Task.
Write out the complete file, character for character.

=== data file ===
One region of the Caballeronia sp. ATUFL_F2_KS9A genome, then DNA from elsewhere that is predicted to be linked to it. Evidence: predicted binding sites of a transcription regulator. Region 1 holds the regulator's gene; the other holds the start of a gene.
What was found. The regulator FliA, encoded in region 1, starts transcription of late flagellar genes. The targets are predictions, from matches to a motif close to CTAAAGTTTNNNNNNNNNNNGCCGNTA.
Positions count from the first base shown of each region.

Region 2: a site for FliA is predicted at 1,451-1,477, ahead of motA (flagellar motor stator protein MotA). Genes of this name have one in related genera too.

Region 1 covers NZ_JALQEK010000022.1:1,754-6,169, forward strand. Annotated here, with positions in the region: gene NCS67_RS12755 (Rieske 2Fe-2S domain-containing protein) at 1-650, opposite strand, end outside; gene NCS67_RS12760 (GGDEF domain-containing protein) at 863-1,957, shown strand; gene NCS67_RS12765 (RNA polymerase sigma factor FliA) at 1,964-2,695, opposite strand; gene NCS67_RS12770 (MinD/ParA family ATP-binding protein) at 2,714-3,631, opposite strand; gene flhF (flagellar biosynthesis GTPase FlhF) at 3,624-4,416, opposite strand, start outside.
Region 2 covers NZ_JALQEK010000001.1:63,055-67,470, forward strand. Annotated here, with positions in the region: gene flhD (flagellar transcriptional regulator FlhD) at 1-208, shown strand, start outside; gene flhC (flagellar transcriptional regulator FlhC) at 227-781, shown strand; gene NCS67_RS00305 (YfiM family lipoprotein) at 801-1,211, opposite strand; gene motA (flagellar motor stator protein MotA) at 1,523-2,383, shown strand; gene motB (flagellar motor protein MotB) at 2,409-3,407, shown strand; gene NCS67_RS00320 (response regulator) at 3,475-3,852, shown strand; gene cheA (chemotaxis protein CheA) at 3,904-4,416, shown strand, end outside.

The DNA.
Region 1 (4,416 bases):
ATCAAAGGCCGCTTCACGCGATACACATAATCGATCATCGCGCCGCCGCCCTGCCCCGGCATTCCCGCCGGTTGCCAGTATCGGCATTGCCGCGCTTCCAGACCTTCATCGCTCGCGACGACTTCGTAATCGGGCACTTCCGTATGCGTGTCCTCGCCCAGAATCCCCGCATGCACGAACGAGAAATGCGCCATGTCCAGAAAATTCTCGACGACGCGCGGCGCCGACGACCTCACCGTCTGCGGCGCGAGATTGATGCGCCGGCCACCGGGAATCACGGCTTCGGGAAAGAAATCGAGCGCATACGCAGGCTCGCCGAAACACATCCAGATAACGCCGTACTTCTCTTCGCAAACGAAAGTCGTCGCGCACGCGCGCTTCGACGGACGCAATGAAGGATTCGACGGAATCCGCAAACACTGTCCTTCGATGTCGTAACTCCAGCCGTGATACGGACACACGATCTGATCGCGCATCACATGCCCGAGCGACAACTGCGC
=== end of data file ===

One region of the Caballeronia sp. ATUFL_F2_KS9A genome, then DNA from elsewhere that is predicted to be linked to it. Evidence: predicted binding sites of a transcription regulator. Region 1 holds the regulator's gene; the other holds the start of a gene.
What was found. The regulator FliA, encoded in region 1, starts transcription of late flagellar genes. The targets are predictions, from matches to a motif close to CTAAAGTTTNNNNNNNNNNNGCCGNTA.
Positions count from the first base shown of each region.

Region 2: a site for FliA is predicted at 1,451-1,477, ahead of motA (flagellar motor stator protein MotA). Genes of this name have one in related genera too.

Region 1 covers NZ_JALQEK010000022.1:1,754-6,169, forward strand. Annotated here, with positions in the region: gene NCS67_RS12755 (Rieske 2Fe-2S domain-containing protein) at 1-650, opposite strand, end outside; gene NCS67_RS12760 (GGDEF domain-containing protein) at 863-1,957, shown strand; gene NCS67_RS12765 (RNA polymerase sigma factor FliA) at 1,964-2,695, opposite strand; gene NCS67_RS12770 (MinD/ParA family ATP-binding protein) at 2,714-3,631, opposite strand; gene flhF (flagellar biosynthesis GTPase FlhF) at 3,624-4,416, opposite strand, start outside.
Region 2 covers NZ_JALQEK010000001.1:63,055-67,470, forward strand. Annotated here, with positions in the region: gene flhD (flagellar transcriptional regulator FlhD) at 1-208, shown strand, start outside; gene flhC (flagellar transcriptional regulator FlhC) at 227-781, shown strand; gene NCS67_RS00305 (YfiM family lipoprotein) at 801-1,211, opposite strand; gene motA (flagellar motor stator protein MotA) at 1,523-2,383, shown strand; gene motB (flagellar motor protein MotB) at 2,409-3,407, shown strand; gene NCS67_RS00320 (response regulator) at 3,475-3,852, shown strand; gene cheA (chemotaxis protein CheA) at 3,904-4,416, shown strand, end outside.

The DNA.
Region 1 (4,416 bases):
ATCAAAGGCCGCTTCACGCGATACACATAATCGATCATCGCGCCGCCGCCCTGCCCCGGCATTCCCGCCGGTTGCCAGTATCGGCATTGCCGCGCTTCCAGACCTTCATCGCTCGCGACGACTTCGTAATCGGGCACTTCCGTATGCGTGTCCTCGCCCAGAATCCCCGCATGCACGAACGAGAAATGCGCCATGTCCAGAAAATTCTCGACGACGCGCGGCGCCGACGACCTCACCGTCTGCGGCGCGAGATTGATGCGCCGGCCACCGGGAATCACGGCTTCGGGAAAGAAATCGAGCGCATACGCAGGCTCGCCGAAACACATCCAGATAACGCCGTACTTCTCTTCGCAAACGAAAGTCGTCGCGCACGCGCGCTTCGACGGACGCAATGAAGGATTCGACGGAATCCGCAAACACTGTCCTTCGATGTCGTAACTCCAGCCGTGATACGGACACACGATCTGATCGCGCATCACATGCCCGAGCGACAACTGCGC